Distracted driving is typically legally defined as the act of operating a vehicle while engaging in activities that divert the driver’s attention away from the primary task of driving. These activities can significantly impair the driver’s ability to focus on the road, react to traffic conditions, and maintain control of the vehicle. Generally, distracted driving encompasses various behaviors that involve visual, cognitive, or manual distractions.

How Is Distracted Driving Legally Defined?

Here’s a general framework of how distracted driving is often legally defined:

Visual Distractions: Visual distractions involve taking one’s eyes off the road. This can include activities like looking at a smartphone, reading a map, changing the radio station, or observing something inside the vehicle that’s not related to driving.

Cognitive Distractions: Cognitive distractions refer to activities that take the driver’s mind off the task of driving. This can include daydreaming, engaging in deep conversations, or being preoccupied with personal matters.

Manual Distractions: Manual distractions involve taking one or both hands off the steering wheel. Examples include texting, using a handheld phone, eating, drinking, or reaching for objects in the vehicle.

Multitasking: Engaging in any of the above distractions while operating a vehicle is often considered multitasking, which impairs a driver’s ability to respond effectively to the road and other traffic.

Photo of a Man Texting and Driving

Florida Laws Against Distracted Driving

Florida Statute 316.305, The Wireless Communications While Driving Law, took effect on July 1st,  2019 and it requires all drivers to put their phones down and focus on the road. Key points of Florida Statute 316.305 include:

Prohibition of Texting While Driving: The statute prohibits drivers from manually typing or entering text into a wireless communication device, such as a smartphone or tablet, while operating a motor vehicle that is in motion. This includes sending, reading, or writing messages, emails, or other forms of text-based communication.

Primary Offense: The statute designates texting while driving as a primary offense, meaning law enforcement officers can pull over drivers solely for this offense without needing another primary reason for the traffic stop.

Hands-Free Use Allowed: While the statute bans manual texting, it allows drivers to use wireless communication devices in a hands-free manner. This means that using voice-activated features, such as voice-to-text and making calls through Bluetooth or other hands-free systems, is generally permissible.

Exceptions: The statute provides exceptions for using wireless communication devices for emergency purposes, such as reporting accidents, crimes, or medical emergencies to authorities.

Penalties: Violations of this statute typically result in fines and points on the driver’s license. The penalties may vary based on the number of prior offenses. Additionally, in certain circumstances, such as school and work zones, fines may be doubled.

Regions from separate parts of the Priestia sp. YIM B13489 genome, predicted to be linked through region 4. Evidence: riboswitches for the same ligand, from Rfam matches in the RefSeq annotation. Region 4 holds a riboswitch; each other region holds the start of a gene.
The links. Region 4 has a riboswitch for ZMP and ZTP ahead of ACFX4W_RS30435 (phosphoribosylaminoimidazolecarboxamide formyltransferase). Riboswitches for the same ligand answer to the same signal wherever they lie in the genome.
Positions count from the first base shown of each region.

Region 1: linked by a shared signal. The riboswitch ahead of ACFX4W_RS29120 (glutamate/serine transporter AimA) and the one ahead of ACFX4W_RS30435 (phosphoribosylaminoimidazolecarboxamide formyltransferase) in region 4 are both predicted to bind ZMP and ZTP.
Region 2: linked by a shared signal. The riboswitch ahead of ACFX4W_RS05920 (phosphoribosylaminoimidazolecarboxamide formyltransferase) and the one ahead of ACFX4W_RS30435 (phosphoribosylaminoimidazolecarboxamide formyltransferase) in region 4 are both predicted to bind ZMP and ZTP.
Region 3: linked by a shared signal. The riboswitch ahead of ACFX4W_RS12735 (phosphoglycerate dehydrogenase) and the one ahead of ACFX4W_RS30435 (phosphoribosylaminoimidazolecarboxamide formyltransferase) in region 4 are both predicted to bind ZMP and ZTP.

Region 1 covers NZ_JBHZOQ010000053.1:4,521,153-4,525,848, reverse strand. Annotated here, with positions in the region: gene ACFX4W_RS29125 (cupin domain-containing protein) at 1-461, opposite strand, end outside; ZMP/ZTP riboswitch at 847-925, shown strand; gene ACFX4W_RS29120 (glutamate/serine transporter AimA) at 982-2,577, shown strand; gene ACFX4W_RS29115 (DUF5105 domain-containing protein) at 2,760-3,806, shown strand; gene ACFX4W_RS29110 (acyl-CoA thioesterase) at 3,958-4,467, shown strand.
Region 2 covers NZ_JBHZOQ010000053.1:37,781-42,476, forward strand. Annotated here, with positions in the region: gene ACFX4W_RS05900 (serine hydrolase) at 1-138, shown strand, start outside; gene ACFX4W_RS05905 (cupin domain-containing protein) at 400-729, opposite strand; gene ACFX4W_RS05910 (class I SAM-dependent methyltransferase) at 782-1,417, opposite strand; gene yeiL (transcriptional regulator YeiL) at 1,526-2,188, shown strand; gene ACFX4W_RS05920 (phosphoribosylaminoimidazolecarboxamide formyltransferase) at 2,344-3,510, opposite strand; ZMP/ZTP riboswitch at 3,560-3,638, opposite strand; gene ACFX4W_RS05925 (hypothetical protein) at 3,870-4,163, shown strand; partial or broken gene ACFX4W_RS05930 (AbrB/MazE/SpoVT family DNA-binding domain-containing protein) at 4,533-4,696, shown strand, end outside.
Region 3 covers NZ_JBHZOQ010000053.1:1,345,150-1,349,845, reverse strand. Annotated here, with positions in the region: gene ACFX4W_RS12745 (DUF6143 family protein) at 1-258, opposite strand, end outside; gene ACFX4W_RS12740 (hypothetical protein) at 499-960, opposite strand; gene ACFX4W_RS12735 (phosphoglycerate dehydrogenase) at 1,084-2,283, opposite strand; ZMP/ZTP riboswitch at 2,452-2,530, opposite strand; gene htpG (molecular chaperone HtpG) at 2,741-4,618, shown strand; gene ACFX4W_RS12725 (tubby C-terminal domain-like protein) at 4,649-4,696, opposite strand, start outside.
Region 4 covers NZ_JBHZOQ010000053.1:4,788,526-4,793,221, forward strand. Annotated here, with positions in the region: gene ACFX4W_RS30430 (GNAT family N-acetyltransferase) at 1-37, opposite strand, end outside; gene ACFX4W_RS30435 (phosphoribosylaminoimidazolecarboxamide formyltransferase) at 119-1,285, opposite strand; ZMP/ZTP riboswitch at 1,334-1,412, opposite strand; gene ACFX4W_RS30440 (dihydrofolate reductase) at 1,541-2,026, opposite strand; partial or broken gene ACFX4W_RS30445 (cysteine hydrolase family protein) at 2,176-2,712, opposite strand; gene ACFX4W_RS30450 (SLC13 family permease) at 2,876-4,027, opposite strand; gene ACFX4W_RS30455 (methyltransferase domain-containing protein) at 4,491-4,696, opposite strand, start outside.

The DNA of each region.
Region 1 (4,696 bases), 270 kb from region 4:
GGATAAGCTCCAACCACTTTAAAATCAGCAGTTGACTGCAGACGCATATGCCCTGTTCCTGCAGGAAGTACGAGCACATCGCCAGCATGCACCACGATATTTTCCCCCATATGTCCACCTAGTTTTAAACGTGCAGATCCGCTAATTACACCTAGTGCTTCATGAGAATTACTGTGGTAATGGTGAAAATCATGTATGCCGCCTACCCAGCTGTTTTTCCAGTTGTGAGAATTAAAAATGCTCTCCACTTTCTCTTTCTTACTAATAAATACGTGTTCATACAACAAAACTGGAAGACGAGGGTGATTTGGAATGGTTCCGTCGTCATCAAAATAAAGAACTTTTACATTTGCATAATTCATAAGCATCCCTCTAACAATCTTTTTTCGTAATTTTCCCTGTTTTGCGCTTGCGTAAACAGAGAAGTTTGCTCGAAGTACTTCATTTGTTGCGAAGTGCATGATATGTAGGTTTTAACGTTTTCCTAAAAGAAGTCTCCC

It is important to note, though, that texting is not the only form of distracted driving that is against the law. Distracted driving refers to any activity that diverts a driver’s attention away from the primary task of operating a vehicle. While texting while driving is a common and widely recognized form of distracted driving, there are other activities that can also be considered distractions and are prohibited by law in many jurisdictions.

Is the Distracted Driver Always at Fault?

Fault in a car crash is determined by a thorough examination of various factors, and while texting can be a contributing factor, it may not always be the sole determinant of fault. In many jurisdictions, including those that follow a principle of contributory negligence or comparative negligence, fault can be shared among multiple parties. If both drivers involved in a crash were engaged in negligent behavior, such as texting and driving, the degree to which each driver contributed to the crash will be assessed. If one driver was texting and another driver was engaging in other forms of distracted behavior, such as finding a new song to play, the combination of behaviors might have contributed to the crash. Both drivers could share responsibility. 

Contact a Distracted Driving Accident Attorney

If you were in a car accident and the other driver was texting at the time of the collision or caused the collision by texting, it is very likely you have a good distracted driving accident case. That being said, texting and driving is not the only way their distracted driving could have caused the accident. If the other driver was eating, fighting with a passenger, putting on makeup, or doing a number of other things beyond driving, this will be important to your case. 
After a car crash of any kind, it’s important to seek medical attention. Then, bring on the services of a Miami car accident law firm. Nuñez Law has been helping injured victims of South Florida for over a decade. Our law firm handles a variety of cases, including distracted driving cases. They caused your accident by being distracted, now you have medical bills piling up. You may even have lost wages and property damage to deal with. We’re here to help you collect the financial compensation you deserve. Call 786-882-2038 to schedule your consultation.